One of the biggest overreactions that followed the 2013 NFL Draft was the conclusion that many drew of the Cincinnati Bengals being the favorites to win the AFC North Division in 2013. There’s no denying that the Bengals had a terrific draft weekend in New York City, as they did well to address their needs at receiver, running back, linebacker, and safety. But to leap to the conclusion that they are the obvious favorites to win the toughest division in the AFC is premature.
The Bengals did tie the eventual Super Bowl champion Baltimore Ravens atop the division last season with identical 10-6 records, but Cincinnati played a rather favorable schedule down the stretch that helped them reach that mark. The Bengals were 3-5 at the midway point last year and needed to win seven of their final eight games to reach the playoffs. Of those seven wins, three came against quality franchises experiencing a down season: the New York Giants, Philadelphia Eagles, and Pittsburgh Steelers. Three more of those wins came against a trio of pathetic teams from the dismal AFC West Division: the Kansas City Chiefs, Oakland Raiders, and San Diego Chargers. Their final win came in a meaningless game against the Ravens. This year’s schedule will not be quite as conducive to another late-season surge by the Bengals, and they will not be able to recover if they have another sluggish start.
Another issue the Bengals have is that they still have the third best quarterback in the division. While Andy Dalton has been a quality signal caller since entering the league, surpassing expectations, he is still lower on the totem pole than both Ben Roethlisberger and Joe Flacco. Roethlisberger, when healthy, is still one of the most feared quarterbacks in the NFL, while Flacco is straddling the line that separates elite quarterbacks from everybody else following his Super Bowl victory and Super Bowl MVP award.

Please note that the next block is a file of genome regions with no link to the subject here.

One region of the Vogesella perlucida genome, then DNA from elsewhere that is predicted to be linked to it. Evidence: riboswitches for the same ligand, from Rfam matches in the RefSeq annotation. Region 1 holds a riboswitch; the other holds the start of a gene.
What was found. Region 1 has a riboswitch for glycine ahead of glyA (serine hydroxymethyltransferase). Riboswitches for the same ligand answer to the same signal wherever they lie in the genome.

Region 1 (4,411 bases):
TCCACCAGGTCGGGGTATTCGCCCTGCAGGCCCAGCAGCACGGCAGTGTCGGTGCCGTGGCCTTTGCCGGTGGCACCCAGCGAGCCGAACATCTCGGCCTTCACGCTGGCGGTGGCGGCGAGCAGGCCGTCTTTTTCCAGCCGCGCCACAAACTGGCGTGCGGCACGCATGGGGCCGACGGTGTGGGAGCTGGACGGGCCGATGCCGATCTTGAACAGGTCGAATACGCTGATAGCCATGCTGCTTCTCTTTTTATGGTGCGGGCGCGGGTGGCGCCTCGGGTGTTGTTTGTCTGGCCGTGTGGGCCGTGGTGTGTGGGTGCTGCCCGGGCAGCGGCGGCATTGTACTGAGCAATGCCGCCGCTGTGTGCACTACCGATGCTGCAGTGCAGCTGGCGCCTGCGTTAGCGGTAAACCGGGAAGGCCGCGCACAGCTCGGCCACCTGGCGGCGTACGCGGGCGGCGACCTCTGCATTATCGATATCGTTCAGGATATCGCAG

Furthermore, Cincinnati still has to compete with two more renowned and accomplished franchises. Both the Steelers and Ravens are far more accustomed to winning division titles and traveling deep into the postseason than the Bengals, and until Cincinnati proves that it can accomplish what Pittsburgh and Baltimore have been able to accomplish on a regular basis, it’s hard to think of the Bengals as the favorites in the division. That’s especially true when the talent levels among the three rosters are still in close proximity.
There’s no doubt that the Bengals are a far better team following the draft and that they are in good position to take that next step as a franchise, but until they can do it, it’s difficult to assume that they’ll be able to. It’s bound to be a tight and competitive race in the AFC North in 2013, and it’s too early to be calling the Bengals, or anybody else, the favorites.
Bryan Zarpentine is a New York Mets writer at RantSports.com. He also writes frequently about the NFL, College Football, College Basketball, and International Soccer. Follow him on twitter @BZarp and add him to your network on Google+.